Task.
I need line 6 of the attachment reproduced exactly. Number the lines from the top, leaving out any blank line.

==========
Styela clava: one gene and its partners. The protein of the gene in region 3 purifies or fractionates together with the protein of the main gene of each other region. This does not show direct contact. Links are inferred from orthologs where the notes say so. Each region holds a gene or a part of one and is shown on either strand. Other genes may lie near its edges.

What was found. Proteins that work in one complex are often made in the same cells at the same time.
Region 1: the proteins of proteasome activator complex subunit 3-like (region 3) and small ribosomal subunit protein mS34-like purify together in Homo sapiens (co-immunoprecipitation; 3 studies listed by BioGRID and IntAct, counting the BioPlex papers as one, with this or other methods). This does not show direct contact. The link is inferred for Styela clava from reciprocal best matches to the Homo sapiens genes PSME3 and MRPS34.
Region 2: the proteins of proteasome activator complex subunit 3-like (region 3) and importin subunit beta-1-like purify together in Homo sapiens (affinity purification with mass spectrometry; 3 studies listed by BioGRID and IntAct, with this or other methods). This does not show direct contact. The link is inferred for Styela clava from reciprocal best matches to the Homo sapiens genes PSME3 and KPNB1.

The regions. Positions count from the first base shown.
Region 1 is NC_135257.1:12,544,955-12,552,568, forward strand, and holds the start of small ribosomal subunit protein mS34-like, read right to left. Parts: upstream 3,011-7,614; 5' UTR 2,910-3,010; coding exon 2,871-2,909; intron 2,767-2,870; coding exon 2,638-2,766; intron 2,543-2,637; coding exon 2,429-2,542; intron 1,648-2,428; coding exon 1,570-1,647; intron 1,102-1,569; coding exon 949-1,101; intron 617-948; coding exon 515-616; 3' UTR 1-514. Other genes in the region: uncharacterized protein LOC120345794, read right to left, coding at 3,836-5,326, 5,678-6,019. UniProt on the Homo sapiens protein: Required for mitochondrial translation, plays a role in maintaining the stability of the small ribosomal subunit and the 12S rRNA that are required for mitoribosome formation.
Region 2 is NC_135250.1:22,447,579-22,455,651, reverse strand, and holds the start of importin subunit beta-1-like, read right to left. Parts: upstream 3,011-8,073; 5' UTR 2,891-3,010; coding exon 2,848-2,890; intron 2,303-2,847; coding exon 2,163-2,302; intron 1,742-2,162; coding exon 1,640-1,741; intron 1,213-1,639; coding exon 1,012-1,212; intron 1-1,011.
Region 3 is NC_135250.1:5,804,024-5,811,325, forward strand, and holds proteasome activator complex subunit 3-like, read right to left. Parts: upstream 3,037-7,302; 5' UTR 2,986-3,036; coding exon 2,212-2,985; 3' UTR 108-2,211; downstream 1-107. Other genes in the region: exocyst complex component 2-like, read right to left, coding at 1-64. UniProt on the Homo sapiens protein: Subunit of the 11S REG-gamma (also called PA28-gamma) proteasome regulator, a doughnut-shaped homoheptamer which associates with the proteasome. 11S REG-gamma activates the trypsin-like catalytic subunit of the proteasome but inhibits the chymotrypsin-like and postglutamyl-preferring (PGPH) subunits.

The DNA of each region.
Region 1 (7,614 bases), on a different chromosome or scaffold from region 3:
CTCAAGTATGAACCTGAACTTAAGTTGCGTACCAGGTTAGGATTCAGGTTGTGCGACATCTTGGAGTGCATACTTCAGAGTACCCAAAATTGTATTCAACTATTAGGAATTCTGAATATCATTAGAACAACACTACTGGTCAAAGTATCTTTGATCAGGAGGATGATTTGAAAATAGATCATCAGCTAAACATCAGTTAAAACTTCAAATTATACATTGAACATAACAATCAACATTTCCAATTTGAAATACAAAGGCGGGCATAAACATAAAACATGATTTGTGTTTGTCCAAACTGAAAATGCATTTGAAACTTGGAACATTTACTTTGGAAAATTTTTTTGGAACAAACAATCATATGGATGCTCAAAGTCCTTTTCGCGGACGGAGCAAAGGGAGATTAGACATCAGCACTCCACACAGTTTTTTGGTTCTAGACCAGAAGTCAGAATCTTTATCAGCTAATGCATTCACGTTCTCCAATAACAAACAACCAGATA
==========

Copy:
Region 1 is NC_135257.1:12,544,955-12,552,568, forward strand, and holds the start of small ribosomal subunit protein mS34-like, read right to left. Parts: upstream 3,011-7,614; 5' UTR 2,910-3,010; coding exon 2,871-2,909; intron 2,767-2,870; coding exon 2,638-2,766; intron 2,543-2,637; coding exon 2,429-2,542; intron 1,648-2,428; coding exon 1,570-1,647; intron 1,102-1,569; coding exon 949-1,101; intron 617-948; coding exon 515-616; 3' UTR 1-514. Other genes in the region: uncharacterized protein LOC120345794, read right to left, coding at 3,836-5,326, 5,678-6,019. UniProt on the Homo sapiens protein: Required for mitochondrial translation, plays a role in maintaining the stability of the small ribosomal subunit and the 12S rRNA that are required for mitoribosome formation.